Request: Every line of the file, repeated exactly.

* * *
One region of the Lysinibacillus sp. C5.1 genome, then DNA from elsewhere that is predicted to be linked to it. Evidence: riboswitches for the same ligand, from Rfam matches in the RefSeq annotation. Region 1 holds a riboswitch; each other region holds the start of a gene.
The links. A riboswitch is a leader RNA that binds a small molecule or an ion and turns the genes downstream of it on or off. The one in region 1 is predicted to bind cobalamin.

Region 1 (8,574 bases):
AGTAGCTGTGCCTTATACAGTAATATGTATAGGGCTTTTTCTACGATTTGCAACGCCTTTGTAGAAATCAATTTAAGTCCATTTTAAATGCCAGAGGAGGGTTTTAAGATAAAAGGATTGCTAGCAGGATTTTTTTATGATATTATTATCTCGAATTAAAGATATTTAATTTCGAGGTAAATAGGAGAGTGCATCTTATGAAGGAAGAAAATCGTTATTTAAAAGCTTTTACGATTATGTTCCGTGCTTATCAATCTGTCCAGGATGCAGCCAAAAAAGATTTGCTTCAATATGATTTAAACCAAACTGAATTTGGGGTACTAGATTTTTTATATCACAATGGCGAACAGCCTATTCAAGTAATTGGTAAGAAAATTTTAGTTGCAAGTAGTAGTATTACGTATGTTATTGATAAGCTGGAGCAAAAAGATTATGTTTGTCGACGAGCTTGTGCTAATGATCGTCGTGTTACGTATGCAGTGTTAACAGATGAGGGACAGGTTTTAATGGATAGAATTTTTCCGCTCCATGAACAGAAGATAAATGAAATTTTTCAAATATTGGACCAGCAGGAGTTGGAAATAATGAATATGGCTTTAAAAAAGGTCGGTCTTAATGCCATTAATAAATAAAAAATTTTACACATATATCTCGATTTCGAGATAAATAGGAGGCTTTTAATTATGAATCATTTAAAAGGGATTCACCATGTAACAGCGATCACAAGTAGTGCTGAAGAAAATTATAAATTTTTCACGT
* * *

One region of the Lysinibacillus sp. C5.1 genome, then DNA from elsewhere that is predicted to be linked to it. Evidence: riboswitches for the same ligand, from Rfam matches in the RefSeq annotation. Region 1 holds a riboswitch; each other region holds the start of a gene.
The links. A riboswitch is a leader RNA that binds a small molecule or an ion and turns the genes downstream of it on or off. The one in region 1 is predicted to bind cobalamin.

Region 1 (8,574 bases):
AGTAGCTGTGCCTTATACAGTAATATGTATAGGGCTTTTTCTACGATTTGCAACGCCTTTGTAGAAATCAATTTAAGTCCATTTTAAATGCCAGAGGAGGGTTTTAAGATAAAAGGATTGCTAGCAGGATTTTTTTATGATATTATTATCTCGAATTAAAGATATTTAATTTCGAGGTAAATAGGAGAGTGCATCTTATGAAGGAAGAAAATCGTTATTTAAAAGCTTTTACGATTATGTTCCGTGCTTATCAATCTGTCCAGGATGCAGCCAAAAAAGATTTGCTTCAATATGATTTAAACCAAACTGAATTTGGGGTACTAGATTTTTTATATCACAATGGCGAACAGCCTATTCAAGTAATTGGTAAGAAAATTTTAGTTGCAAGTAGTAGTATTACGTATGTTATTGATAAGCTGGAGCAAAAAGATTATGTTTGTCGACGAGCTTGTGCTAATGATCGTCGTGTTACGTATGCAGTGTTAACAGATGAGGGACAGGTTTTAATGGATAGAATTTTTCCGCTCCATGAACAGAAGATAAATGAAATTTTTCAAATATTGGACCAGCAGGAGTTGGAAATAATGAATATGGCTTTAAAAAAGGTCGGTCTTAATGCCATTAATAAATAAAAAATTTTACACATATATCTCGATTTCGAGATAAATAGGAGGCTTTTAATTATGAATCATTTAAAAGGGATTCACCATGTAACAGCGATCACAAGTAGTGCTGAAGAAAATTATAAATTTTTCACGT